DALLAS, Sept. 16 -- Drawing on artificial intelligence technology, researchers have for the first time found that machines show promise of improving on human's ability to diagnose heart attacks, according to a study in today's American Heart Association journal Circulation.
Called "artificial neural networks," the computer-based method was more accurate than the cardiologist in reading the electrocardiogram (ECG), a test used to diagnose heart attacks in patients seen for chest pain in hospital emergency departments. The study was reported by Lars Edenbrandt, M.D., Ph.D., and co-author Bo Heden, M.D., Ph.D., of the University Hospital, Lund, Sweden.
"The neural networks performed higher than an experienced cardiologist, indicating that they may be useful as decision support," says Edenbrandt, a consultant in the department of clinical physiology at the University Hospital.
Neural networks are designed to "think" like humans, drawing knowledge and decision-making capabilities through experience. To teach a neural network how to recognize heart attacks, researchers exposed the computer memory to thousands of electrocardiogram readings, "more than any cardiologist could possibly read in a lifetime," notes Edenbrandt.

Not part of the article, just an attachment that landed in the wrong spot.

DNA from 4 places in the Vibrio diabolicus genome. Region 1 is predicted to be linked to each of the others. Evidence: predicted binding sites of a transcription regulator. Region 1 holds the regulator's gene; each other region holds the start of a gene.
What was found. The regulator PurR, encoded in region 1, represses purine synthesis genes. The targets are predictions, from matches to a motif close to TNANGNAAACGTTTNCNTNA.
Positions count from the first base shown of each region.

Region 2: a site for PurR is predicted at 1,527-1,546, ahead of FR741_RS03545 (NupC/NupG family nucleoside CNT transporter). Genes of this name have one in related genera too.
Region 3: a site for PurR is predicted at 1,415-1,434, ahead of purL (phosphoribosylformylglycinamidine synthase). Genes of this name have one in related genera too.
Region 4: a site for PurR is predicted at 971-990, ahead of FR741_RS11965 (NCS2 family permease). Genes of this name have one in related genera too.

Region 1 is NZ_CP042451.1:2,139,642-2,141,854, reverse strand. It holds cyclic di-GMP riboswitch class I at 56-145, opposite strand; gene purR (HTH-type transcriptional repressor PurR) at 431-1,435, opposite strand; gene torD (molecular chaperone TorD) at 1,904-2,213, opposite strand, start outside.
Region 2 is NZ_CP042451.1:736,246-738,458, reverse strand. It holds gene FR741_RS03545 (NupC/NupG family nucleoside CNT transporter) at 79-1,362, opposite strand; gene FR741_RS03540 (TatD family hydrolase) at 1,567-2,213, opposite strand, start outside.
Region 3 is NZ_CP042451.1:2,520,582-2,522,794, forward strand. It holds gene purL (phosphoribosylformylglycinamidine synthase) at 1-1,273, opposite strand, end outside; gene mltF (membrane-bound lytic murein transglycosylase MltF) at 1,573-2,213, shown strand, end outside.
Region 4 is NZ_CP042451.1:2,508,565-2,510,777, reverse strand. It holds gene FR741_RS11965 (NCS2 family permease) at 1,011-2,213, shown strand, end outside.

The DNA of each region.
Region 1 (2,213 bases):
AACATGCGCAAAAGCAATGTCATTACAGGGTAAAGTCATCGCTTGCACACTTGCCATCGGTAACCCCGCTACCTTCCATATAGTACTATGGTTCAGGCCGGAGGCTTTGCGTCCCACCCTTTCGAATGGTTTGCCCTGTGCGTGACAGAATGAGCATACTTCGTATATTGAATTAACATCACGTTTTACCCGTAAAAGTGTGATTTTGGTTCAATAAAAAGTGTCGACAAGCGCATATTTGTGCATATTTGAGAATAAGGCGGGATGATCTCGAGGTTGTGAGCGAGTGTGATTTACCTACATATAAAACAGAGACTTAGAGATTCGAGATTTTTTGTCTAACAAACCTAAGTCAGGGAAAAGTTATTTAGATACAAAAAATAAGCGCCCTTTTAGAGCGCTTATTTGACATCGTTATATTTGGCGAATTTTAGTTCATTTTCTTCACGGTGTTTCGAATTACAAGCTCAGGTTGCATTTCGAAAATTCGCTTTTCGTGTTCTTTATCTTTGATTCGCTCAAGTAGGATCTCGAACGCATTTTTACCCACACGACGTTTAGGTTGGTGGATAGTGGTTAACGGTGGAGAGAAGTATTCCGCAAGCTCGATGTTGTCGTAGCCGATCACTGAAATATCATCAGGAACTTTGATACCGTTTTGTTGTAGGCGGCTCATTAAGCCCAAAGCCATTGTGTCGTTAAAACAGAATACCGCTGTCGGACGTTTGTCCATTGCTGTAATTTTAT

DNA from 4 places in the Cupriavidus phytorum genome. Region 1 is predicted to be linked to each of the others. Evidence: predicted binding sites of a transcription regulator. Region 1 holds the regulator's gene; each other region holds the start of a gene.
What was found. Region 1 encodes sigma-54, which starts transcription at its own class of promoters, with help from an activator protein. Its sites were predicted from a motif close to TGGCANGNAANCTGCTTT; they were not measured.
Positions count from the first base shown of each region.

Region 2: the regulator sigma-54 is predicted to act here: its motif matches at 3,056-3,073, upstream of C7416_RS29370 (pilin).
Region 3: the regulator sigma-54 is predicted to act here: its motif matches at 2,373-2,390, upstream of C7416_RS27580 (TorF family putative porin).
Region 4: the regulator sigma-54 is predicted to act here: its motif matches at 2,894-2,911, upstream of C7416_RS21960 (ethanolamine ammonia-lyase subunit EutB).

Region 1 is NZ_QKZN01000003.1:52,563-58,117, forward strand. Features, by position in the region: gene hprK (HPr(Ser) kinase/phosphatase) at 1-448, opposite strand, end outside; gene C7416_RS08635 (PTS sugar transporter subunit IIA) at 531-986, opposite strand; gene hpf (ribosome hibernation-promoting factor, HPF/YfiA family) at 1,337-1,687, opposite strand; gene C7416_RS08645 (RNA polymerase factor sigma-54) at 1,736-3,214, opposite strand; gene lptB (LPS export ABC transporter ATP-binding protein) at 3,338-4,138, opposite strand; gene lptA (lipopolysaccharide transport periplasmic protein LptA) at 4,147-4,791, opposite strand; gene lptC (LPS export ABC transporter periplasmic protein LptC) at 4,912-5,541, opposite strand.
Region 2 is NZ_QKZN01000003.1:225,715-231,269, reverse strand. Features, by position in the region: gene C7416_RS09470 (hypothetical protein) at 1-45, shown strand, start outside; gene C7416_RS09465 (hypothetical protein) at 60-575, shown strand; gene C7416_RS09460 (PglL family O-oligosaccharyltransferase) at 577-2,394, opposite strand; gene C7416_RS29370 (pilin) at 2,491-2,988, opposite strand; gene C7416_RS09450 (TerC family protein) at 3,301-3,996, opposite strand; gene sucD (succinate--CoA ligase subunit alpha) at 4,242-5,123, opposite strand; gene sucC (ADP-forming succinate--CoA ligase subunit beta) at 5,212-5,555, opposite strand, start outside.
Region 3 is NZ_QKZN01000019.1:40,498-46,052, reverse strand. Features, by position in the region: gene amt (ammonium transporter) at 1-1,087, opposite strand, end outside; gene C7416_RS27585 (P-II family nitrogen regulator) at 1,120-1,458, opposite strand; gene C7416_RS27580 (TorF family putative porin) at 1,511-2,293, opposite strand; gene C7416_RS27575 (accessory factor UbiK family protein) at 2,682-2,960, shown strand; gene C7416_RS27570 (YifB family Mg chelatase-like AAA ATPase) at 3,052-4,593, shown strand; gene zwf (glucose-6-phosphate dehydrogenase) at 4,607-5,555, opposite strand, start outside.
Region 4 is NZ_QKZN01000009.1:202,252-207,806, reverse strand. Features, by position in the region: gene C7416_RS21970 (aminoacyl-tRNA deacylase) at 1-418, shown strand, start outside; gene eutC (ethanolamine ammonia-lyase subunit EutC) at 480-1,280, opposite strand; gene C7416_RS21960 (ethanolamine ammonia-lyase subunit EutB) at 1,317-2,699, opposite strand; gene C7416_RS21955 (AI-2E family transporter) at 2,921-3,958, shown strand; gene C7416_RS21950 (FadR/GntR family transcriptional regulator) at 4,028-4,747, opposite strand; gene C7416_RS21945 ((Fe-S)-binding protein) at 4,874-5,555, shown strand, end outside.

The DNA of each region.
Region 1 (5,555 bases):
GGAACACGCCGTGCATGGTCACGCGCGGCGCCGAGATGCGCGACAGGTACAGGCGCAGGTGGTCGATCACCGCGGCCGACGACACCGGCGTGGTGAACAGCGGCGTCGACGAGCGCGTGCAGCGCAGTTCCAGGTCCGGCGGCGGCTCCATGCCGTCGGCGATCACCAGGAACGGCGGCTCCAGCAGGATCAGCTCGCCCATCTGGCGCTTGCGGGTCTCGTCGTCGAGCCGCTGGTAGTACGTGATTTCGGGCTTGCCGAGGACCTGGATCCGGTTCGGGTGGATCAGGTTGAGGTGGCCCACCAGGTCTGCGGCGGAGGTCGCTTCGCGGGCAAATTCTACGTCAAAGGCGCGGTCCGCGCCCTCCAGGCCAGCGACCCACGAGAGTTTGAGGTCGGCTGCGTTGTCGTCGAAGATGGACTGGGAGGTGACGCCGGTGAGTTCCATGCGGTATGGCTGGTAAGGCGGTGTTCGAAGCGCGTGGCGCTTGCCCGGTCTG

In the study researchers included 1,120 ECG records of people with heart attacks and 10,452 ECGs records that were normal. The neural networks were found to be 10 percent better at identifying abnormal ECGs than the most experienced cardiologists on staff.
An estimated 25 percent of ECG readings are "misjudged or overlooked" by the physician, and a person may be sent home from the hospital without a correct diagnosis, according to the scientists. However, the technology still won't replace a skilled physician who understands the fine points of the "the art of medicine because the ECG reading is only one of several tests used by physicians to diagnose a heart attack. Doctors will still need to talk to patients about their symptoms and medical history," he says.
Other co-authors are Hans Ohlin, M.D., Ph.D., and Ralf Rittner, M.Sc.
Circulation is one of five medical journals published by the Dallas-based American Heart Association.
The above story is based on materials provided by American Heart Association. Note: Materials may be edited for content and length.
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